Taking the positives from World Cup and Special Olympics

The world is being treated to a feast of football that for even the passing fan is intoxicating, particularly this year in the exotic location of Brazil, World Cup record holders, long-time world favourites, and home of the greatest footballer Pele.

A global tournament that invokes passion, few can rival it in terms of drama, audience, celebrity, and of course money, and already it has produced its share of surprises.

As a spectacle it is believed to have cost some $11billion (US ) to stage. The Spanish squad alone is worth an estimated $921 million, the World Cup’s most valuable player Lionel Messi is reputed to be worth $177 million, and the 32 competing teams share a pot of $576 millon, with cash bonuses for players who are already earning thousands a week.

The beautiful game is about glamour too, boasting the poster boys of soccer with their posing partners epitomized by Portugal's Cristiano Ronaldo and partner model Irina Shayk.

Yes, the World Cup has it all. Despite alleged corruption of its governing body, indecent wages, and billions spent on stadia, few would argue that there is another sporting occasion that has quite the same impact.

While millions were tuning into the opening days of the World Cup in Brazil, in a far less exotic location thousands of Irish were also involved in the equivalent of their ultimate sporting occasion. Limerick hosted this year's Special Olympics where the hopes and dreams of its athletes were just as powerful and inspiring.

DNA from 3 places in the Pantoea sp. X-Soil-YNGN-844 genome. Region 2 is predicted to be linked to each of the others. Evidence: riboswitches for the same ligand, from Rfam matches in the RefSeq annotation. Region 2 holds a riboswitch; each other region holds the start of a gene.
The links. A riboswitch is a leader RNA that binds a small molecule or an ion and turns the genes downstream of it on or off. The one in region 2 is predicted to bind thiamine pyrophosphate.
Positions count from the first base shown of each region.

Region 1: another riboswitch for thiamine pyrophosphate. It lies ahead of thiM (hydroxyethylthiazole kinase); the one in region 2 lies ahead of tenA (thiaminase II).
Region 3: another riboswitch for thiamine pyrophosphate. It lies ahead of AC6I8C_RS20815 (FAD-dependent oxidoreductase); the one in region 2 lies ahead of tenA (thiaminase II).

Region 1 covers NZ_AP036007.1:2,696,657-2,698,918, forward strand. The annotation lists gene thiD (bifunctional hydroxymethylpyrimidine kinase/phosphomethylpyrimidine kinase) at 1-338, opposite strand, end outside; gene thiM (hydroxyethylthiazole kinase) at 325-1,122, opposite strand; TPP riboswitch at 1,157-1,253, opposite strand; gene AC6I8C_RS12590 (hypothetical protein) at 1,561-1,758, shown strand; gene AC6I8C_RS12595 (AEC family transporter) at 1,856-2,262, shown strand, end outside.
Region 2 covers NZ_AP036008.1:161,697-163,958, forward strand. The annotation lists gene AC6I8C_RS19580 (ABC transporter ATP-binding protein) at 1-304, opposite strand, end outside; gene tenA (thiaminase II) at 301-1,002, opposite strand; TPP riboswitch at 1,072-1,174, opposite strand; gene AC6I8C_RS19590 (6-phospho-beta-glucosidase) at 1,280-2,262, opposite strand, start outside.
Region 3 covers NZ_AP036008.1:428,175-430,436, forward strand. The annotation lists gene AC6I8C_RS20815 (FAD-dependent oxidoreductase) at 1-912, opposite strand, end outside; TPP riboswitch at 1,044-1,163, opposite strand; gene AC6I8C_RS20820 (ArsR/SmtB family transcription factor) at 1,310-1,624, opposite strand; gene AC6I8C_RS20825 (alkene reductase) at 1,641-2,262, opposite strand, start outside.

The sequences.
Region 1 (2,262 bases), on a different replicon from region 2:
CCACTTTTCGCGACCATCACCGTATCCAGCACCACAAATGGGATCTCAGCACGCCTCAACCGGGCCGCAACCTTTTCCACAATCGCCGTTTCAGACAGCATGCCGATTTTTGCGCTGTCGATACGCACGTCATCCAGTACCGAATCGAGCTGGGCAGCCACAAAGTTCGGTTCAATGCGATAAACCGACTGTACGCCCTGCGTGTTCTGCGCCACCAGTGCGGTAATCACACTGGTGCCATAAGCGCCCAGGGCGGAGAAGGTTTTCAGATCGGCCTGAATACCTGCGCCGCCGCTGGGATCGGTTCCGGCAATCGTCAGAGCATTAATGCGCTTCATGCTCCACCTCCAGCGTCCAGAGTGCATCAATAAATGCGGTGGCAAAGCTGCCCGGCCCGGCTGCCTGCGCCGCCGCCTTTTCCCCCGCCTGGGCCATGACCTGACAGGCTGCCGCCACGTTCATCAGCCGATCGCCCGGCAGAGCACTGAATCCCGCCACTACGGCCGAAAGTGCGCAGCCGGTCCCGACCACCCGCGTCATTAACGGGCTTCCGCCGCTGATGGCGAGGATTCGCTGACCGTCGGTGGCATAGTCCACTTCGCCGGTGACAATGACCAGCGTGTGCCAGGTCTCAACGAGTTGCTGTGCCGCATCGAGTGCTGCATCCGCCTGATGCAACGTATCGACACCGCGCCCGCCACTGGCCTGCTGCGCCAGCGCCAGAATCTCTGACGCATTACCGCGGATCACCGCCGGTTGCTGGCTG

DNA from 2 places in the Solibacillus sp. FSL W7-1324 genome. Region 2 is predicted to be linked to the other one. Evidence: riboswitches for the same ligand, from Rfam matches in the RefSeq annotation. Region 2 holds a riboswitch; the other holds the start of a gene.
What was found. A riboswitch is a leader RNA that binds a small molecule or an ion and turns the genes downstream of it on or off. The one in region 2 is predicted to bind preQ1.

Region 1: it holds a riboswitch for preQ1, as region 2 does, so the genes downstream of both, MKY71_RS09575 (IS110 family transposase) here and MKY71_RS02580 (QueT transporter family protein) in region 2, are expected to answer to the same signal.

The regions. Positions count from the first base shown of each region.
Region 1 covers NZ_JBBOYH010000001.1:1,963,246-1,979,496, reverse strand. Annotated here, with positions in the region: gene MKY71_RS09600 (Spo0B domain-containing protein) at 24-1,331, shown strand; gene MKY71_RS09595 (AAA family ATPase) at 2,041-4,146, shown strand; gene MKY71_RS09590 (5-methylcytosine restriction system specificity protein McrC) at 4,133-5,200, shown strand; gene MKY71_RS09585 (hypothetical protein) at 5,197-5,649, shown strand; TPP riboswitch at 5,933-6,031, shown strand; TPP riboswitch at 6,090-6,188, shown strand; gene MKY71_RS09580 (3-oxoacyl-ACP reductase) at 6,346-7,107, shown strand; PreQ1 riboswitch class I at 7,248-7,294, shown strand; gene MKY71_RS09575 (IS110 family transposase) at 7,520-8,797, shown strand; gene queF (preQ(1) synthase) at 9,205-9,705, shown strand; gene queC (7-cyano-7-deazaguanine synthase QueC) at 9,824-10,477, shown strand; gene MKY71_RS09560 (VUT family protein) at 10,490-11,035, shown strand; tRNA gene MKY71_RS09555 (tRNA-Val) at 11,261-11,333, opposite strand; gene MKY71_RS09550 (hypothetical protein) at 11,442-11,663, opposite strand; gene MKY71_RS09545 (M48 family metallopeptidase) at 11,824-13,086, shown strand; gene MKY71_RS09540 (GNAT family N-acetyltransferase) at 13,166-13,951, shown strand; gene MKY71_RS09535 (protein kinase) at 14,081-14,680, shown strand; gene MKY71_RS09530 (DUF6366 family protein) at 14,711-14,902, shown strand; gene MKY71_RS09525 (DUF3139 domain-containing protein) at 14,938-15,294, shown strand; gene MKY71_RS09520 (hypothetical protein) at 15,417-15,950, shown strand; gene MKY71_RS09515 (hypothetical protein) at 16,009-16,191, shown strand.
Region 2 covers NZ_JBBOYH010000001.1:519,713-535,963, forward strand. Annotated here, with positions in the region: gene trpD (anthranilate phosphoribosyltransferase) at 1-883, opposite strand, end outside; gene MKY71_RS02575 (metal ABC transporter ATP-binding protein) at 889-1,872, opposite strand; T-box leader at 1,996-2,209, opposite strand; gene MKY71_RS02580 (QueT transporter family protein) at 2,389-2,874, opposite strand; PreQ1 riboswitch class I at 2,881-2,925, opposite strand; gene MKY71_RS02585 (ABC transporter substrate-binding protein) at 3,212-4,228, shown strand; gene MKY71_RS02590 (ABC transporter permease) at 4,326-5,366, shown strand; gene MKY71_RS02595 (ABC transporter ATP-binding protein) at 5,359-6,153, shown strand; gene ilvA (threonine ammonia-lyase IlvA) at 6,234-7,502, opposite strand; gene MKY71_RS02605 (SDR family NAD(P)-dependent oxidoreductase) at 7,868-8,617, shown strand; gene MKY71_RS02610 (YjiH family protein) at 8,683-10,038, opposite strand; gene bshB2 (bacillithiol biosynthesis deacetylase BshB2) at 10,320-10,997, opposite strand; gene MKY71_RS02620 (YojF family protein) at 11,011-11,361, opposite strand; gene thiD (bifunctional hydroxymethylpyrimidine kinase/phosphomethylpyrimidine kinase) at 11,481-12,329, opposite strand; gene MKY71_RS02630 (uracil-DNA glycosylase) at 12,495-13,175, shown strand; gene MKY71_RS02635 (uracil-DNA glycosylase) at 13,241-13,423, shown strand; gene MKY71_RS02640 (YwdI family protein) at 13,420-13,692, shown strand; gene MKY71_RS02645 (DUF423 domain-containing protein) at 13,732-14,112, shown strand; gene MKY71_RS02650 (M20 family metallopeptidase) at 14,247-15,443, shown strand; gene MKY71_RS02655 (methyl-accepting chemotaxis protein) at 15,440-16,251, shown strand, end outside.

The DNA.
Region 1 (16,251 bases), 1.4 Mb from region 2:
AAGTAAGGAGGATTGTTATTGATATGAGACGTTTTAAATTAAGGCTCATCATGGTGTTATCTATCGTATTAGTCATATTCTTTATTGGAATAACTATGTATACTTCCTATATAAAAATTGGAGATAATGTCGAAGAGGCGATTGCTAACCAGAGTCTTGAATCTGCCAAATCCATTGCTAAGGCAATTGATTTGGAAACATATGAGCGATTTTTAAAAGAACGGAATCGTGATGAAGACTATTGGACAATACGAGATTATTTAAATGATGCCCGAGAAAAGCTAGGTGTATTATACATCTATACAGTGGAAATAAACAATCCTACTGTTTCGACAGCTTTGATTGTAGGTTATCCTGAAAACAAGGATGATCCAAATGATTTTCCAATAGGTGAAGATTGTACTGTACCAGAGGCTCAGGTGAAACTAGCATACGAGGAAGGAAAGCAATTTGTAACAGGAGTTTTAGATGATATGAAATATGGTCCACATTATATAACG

Special Olympics has allowed participants to demonstrate skill, courage and athletic ability, while also changing public attitudes towards people with intellectual disabilities.

And watching the Special Olympians in action, it is impossible to believe that soccer players get as much from competing in a World Cup as Special Olympians do from competing in their much less publicised and less glamorous event.

And isn't that what sport is about? The same qualities of spirit, courage, and confidence are just as evident in Special Olympians as other sports - if not more so. There are large cultural differences across the globe, and thankfully events like the World Cup and Special Olympics are universal experiences that can shape and change opinion. However the World Cup, like most sports tournaments, is just as focused on losing, red cards, hands of god, and pretended agonies, as the winner. In contrast there is a positivity in Special Olympics that not even the World Cup can surpass.


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